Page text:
In Jackie 888, Inc. v. Tokai Pharmaceuticals, Inc., Jackie 888 sued Tokai on behalf of itself and a putative class of individuals who had purchased Tokai stock, alleging Tokai made misleading statements in an IPO registration statement and prospectus. Jackie 888 moved for class certification.
The class-certification motion, Judge Sanders wrote, raised this question: “[Can] a Massachusetts state court … consistent with Due Process, certify a nationwide class and thus exercise personal jurisdiction over out-of-state plaintiffs where Massachusetts Rule 23 does not contain a provision allowing these absent class members to ‘opt out’”?
The answer, Judge Sanders ruled, is no.
Citing Moelis v. Berkshire Life Ins. Co., 451 Mass. 483 (2008), Judge Sanders pointed out that where a plaintiff cannot procedurally opt out of a class, a Massachusetts court can assert personal jurisdiction over absent class plaintiffs only if they had “minimum contacts” with the Commonwealth. Turning to the facts, Judge Sanders found that the absent class plaintiffs’ only contact with Massachusetts—the purchase of stock (through agents in other states) issued by a Delaware corporation headquartered in Massachusetts—did not meet the minimum-contacts test.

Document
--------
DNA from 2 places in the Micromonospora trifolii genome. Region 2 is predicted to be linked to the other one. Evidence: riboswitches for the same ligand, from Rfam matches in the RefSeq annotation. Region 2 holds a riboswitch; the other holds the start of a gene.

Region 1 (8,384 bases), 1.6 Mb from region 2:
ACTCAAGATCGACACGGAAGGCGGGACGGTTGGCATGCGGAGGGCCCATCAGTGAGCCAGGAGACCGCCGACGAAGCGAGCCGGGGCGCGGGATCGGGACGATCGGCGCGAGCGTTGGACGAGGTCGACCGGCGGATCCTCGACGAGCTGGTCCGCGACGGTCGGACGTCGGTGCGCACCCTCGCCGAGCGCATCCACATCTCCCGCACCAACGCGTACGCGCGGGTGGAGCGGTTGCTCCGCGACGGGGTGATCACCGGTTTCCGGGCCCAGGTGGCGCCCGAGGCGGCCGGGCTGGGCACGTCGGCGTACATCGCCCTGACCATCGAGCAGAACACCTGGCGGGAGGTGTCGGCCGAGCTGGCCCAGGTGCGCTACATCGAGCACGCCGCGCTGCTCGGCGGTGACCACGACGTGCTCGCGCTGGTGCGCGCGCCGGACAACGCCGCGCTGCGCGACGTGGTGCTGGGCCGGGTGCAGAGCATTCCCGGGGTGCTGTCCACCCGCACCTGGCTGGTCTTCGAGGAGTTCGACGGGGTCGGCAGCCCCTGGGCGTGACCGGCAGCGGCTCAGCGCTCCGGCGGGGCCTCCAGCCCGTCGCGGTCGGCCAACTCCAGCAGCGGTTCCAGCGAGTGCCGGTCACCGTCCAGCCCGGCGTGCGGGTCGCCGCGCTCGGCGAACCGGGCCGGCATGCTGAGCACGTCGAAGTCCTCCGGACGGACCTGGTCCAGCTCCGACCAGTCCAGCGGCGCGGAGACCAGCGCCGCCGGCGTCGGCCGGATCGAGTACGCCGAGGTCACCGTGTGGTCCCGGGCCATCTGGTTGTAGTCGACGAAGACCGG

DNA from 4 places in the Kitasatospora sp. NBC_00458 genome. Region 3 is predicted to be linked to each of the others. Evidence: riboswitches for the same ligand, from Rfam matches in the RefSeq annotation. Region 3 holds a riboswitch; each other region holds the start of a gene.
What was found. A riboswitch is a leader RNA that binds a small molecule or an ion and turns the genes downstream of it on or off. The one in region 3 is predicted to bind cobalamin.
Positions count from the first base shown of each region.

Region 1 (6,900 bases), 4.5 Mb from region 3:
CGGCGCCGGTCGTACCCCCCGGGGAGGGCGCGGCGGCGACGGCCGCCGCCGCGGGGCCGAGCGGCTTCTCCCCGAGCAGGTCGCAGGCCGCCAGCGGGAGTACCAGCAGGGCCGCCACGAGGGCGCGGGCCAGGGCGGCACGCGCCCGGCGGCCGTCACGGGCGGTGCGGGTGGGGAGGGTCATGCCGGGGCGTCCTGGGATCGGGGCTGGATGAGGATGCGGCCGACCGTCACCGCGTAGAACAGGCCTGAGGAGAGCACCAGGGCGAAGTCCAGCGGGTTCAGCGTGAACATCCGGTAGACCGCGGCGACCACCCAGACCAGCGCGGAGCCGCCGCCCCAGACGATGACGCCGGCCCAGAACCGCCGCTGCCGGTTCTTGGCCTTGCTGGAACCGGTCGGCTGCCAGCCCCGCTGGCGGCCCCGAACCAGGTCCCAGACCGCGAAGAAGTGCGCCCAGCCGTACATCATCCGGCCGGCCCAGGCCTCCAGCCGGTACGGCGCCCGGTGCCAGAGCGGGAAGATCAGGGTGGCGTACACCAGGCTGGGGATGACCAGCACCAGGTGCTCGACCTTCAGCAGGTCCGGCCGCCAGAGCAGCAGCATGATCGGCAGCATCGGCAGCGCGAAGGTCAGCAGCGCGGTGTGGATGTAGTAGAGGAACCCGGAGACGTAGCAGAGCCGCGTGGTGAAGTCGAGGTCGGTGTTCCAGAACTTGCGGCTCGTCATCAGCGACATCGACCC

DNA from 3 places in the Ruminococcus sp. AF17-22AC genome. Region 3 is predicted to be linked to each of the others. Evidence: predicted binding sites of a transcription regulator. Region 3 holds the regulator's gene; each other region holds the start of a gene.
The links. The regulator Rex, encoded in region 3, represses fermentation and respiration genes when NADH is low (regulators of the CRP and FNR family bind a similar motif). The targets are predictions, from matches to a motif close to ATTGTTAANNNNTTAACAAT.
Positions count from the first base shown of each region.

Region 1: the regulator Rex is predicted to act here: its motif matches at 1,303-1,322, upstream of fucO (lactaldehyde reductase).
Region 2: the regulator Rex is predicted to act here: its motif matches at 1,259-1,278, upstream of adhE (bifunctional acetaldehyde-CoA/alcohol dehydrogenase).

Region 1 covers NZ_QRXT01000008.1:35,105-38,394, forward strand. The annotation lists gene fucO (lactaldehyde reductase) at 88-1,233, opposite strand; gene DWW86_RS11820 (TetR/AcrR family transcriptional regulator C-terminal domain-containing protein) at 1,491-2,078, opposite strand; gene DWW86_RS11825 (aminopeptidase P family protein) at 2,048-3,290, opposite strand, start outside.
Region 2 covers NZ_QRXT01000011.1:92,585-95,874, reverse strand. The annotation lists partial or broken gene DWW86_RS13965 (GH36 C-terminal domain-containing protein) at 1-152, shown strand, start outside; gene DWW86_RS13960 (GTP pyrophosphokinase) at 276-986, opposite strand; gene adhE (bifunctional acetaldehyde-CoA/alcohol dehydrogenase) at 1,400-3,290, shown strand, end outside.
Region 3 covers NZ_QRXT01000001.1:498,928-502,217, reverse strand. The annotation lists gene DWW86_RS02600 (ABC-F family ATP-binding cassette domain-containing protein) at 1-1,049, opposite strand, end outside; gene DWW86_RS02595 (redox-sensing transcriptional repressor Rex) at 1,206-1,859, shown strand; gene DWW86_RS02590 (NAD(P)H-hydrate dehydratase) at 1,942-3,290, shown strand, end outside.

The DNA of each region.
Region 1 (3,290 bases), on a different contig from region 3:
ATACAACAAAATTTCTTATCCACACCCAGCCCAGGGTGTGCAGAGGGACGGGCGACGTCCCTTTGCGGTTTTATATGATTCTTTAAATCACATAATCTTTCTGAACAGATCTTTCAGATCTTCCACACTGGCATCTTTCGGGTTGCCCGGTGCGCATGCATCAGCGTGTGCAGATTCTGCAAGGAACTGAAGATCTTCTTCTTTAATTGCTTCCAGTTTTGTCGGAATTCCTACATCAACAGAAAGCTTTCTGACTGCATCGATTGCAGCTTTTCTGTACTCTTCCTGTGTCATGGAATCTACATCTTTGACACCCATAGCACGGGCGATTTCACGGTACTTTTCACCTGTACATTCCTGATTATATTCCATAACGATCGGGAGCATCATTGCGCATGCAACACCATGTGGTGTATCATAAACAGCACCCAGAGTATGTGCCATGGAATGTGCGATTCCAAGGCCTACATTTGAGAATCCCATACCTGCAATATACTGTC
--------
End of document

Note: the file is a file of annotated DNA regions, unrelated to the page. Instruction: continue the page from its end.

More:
Judge Sanders rejected Jackie 888’s argument that absent class members’ stock purchases themselves constituted minimum contacts with the Commonwealth. “This argument,” Judge Sanders wrote, “misses the point in that it focuses on the defendants’ rather than the plaintiffs’ contacts with the forum state.”
We previously blogged about a similar decision from Judge Kaplan, who stayed a securities litigation filed in the BLS in favor of a parallel case filed in federal court. We blogged about that case—Lowinger v. Solid Biosciences Inc.—here.
The Business Litigation Session of the Massachusetts Superior Court
Docket Number: 2018-1591-BLS 2
Date of Decision: November 25, 2019
Judge: Janet L. Sanders